30. Alice's Adventures In Wonderland: by Lewis Carroll. Status: PC
  31. The Story Of Tracy Beaker: by Jacqueline Wilson. 
  32. One Hundred Years Of Solitude: by Gabriel García Márquez. 
  33. The Pillars Of The Earth: by Ken Follett. 
  34. David Copperfield: by Charles Dickens. 
  35. Charlie And The Chocolate Factory: by Roald Dahl. 
  36. Treasure Island: by Robert Louis Stevenson. Status: I know the story, but have never actually read the book. I plan to remedy this.
  37. A Town Like Alice: by Nevil Shute. 
  38. Persuasion: by Jane Austen. Status: PC
  39. Dune: by Frank Herbert. Status: I may read this, but then again I may not.
  40. Emma: by Jane Austen. Status: PC
  41. Anne Of Green Gables: by LM Montgomery. Status: PC
  42. Watership Down: by Richard Adams. 
  43. The Great Gatsby: by F Scott Fitzgerald. 
  44. The Count Of Monte Cristo: by Alexandre Dumas. Status: Owned, need to re-read to see if I want to keep it
  45. Brideshead Revisited: by Evelyn Waugh. 
  46. Animal Farm: by George Orwell. 
  47. A Christmas Carol: by Charles Dickens. Status: PC
  48. Far From The Madding Crowd: by Thomas Hardy. 
  49. Goodnight Mister Tom: by Michelle Magorian. 
  50. The Shell Seekers: by Rosamunde Pilcher. 

That makes 30 out of the first 50 that I have read, and 3 more I plan to read.

I would be interested to hear what you think of this list and how many of the books you have read or want to read. If you want to, you can also leave a comment telling me why I should consider reading the rest.

20 October 2010

A good beginning

My name is Mary Katherine Blackwood. I am eighteen years old, and I live with my sister Constance. I have often thought that with any luck al all I could have been born a werewolf, because the two middle fingers on both my hands are the same length, but I have had to be content with what I had. I dislike washing myself, and dogs, and noise. I like my sister Constance, and Richard Plantagenet, and Amanita phalloides, the death-cup mushroom. Everyone else in my family is dead.
From We Have Always Lived in the Castle by Shirley Jackson.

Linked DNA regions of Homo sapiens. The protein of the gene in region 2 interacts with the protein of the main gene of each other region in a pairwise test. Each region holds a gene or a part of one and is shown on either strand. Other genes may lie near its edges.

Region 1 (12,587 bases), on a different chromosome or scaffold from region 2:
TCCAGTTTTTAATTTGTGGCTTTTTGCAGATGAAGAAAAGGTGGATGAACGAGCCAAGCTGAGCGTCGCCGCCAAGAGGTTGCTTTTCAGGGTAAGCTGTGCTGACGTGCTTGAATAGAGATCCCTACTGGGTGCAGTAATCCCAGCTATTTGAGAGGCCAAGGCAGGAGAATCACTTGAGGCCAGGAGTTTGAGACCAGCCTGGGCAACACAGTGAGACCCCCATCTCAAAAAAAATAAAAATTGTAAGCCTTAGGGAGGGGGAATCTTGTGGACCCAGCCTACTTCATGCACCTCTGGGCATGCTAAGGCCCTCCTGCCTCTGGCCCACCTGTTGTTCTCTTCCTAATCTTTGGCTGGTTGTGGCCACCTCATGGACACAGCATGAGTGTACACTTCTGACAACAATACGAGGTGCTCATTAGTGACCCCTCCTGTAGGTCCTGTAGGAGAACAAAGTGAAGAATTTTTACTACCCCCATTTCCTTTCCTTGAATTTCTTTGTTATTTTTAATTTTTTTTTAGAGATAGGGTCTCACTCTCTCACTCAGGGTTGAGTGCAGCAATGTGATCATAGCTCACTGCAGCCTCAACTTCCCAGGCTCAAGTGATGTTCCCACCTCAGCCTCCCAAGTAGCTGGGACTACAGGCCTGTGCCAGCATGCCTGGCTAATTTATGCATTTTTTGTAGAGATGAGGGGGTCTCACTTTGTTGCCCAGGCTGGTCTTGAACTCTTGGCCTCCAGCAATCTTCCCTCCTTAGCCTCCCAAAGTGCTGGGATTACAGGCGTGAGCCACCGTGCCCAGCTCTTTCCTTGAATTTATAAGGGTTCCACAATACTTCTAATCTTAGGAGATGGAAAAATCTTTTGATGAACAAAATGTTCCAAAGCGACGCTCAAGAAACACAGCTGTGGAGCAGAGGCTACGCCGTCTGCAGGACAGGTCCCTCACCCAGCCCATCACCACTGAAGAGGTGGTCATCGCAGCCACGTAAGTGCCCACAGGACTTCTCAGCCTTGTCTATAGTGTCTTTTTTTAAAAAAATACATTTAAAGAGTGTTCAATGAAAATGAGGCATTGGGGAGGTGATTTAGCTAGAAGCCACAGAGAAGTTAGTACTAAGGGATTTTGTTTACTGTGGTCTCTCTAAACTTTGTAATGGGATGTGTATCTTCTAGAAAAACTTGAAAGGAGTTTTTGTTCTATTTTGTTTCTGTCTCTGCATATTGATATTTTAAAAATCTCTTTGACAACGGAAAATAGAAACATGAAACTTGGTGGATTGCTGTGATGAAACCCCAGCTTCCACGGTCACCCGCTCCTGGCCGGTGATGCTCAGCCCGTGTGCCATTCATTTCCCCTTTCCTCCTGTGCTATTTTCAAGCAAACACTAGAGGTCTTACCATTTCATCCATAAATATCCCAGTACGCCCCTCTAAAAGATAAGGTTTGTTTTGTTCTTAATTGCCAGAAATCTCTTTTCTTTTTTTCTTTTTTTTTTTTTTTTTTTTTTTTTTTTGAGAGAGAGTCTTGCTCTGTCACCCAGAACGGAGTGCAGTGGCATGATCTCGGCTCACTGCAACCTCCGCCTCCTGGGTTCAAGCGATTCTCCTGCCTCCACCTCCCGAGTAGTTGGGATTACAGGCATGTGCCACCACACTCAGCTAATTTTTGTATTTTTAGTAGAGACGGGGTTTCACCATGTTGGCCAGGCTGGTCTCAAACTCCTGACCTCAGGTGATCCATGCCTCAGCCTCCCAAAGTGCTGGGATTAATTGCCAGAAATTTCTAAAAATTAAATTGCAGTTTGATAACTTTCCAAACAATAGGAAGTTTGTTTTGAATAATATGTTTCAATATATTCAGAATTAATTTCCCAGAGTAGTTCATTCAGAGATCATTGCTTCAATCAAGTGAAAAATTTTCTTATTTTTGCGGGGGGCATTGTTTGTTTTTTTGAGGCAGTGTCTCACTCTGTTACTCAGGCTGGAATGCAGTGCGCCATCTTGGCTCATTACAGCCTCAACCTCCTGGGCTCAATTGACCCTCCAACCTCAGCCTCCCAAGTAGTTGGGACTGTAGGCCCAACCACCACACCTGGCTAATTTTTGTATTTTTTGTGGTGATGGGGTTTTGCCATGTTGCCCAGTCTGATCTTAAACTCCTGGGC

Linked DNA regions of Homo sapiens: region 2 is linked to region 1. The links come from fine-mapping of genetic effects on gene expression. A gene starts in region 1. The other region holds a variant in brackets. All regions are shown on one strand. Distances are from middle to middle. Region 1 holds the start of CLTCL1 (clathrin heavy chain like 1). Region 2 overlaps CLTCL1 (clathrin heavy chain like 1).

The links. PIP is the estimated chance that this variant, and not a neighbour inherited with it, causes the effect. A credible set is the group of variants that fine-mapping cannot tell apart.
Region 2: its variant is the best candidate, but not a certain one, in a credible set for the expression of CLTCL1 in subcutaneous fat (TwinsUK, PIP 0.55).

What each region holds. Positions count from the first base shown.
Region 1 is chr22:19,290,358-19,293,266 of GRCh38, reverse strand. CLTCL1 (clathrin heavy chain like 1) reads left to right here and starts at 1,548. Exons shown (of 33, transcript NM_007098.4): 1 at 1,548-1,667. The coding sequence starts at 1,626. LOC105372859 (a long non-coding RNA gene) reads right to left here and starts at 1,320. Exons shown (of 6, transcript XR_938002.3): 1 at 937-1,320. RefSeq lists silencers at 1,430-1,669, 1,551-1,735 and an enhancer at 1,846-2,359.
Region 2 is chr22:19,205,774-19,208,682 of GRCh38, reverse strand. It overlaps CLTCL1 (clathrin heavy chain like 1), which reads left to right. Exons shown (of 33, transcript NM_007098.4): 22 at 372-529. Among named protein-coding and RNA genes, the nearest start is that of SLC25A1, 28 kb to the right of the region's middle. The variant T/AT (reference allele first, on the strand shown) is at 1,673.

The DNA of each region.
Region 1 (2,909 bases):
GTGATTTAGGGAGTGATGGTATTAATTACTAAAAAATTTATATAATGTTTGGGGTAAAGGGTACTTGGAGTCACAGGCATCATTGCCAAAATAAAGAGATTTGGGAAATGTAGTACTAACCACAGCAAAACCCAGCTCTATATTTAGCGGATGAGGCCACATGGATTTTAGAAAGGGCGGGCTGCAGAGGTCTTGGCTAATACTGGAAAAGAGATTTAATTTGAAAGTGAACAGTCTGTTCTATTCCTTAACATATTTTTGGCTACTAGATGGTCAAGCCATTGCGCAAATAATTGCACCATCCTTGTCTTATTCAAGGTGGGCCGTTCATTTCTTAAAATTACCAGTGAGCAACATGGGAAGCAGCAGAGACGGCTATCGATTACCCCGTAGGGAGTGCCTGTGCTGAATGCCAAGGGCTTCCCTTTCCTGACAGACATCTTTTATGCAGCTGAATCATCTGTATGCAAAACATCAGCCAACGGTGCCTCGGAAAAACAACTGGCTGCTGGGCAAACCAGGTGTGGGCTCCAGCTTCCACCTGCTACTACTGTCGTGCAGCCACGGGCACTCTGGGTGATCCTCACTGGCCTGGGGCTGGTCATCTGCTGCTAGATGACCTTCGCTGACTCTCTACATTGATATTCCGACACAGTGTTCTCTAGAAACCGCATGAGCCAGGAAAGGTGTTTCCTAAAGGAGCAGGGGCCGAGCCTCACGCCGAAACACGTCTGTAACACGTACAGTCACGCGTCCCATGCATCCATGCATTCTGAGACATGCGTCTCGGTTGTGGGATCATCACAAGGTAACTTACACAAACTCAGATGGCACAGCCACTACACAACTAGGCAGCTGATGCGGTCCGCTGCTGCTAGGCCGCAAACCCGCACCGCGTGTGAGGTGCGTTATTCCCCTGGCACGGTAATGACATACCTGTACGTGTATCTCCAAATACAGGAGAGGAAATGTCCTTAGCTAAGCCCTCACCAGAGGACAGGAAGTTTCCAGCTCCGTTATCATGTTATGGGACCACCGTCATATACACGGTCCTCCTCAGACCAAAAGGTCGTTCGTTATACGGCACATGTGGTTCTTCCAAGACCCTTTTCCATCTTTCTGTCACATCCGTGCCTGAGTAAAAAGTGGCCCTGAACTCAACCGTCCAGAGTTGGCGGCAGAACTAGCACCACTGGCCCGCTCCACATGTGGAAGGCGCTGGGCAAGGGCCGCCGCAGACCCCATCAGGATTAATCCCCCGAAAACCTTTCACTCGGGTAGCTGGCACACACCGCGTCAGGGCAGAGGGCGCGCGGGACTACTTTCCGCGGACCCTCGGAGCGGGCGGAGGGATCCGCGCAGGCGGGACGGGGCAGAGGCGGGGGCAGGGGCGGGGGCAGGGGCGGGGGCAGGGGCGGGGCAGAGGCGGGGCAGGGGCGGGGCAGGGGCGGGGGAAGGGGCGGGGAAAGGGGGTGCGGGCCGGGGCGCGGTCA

A very promising first sentence, don't you think?

19 October 2010

Meme: Top Ten Tuesday

The Top Ten Tuesday meme is hosted by The Broke and the Bookish. If you like my list, visit the main site and click on to some of the other lists.

First I have some predictions: I predict that Fitzwilliam Darcy will appear on at least three lists and Rhett Butler on at least two. Lord Peter Wimsey and Mr. Rochester may appear as well, but I hope not Heathcliff. However, you will not find any of these well-loved gentlemen on my list ;-)

Here are 10 literary crushes of mine, past and present, platonic and romantic, in no particular order – except the first one, who can always make my knees tremble.

  • Justin Alastair, Duke of Avon, from These Old Shades by Georgette Heyer. I love to read about bad boy heroes, and this is the archetypal reformed rake.
  • William of Baskerville. This may seem like an unusual choice, but I was very taken with this character when I first read The Name of the Rose (Umberto Eco), because of his honesty and fairness and sharp intelligence. Any relationship would have to be a platonic one, as he is a monk. Disclaimer: This choice was not influenced by Sean Connery hotness.
  • Davy Dempsey. Another bad boy. I found him scary-sexy in Welcome to Temptation, but he had mellowed out and become rather attractive once he got his own book (Tell Me Lies by Jennifer Crusie).
  • Sir Kenneth from The Talisman by Sir Walter Scott. A very old crush of mine – I think I was about 14 when I first read the book. It has a very romantic and highly implausible adventure plot, but oh boy, Sir Kenneth is the epitome of the chivalrous lover.
  • If I had to name one Austen hero I have had a crush on, it would be Mr. George Knightley from Emma. For his sense of humour, practicality and patience.
  • Roderick Alleyn, from the Ngaio March series, especially as he is in the early books before he meets Agatha Troy.
  • Commissaire Adamsberg from the books by Fred Vargas. He is often morose and depressed, but at his best he is funny and very, very sexy. Definitely influenced by Jean-Hugues Anglade hotness.
  • Inspector Montalbano from the books by Andrea Camilleri. I love a man who loves good food.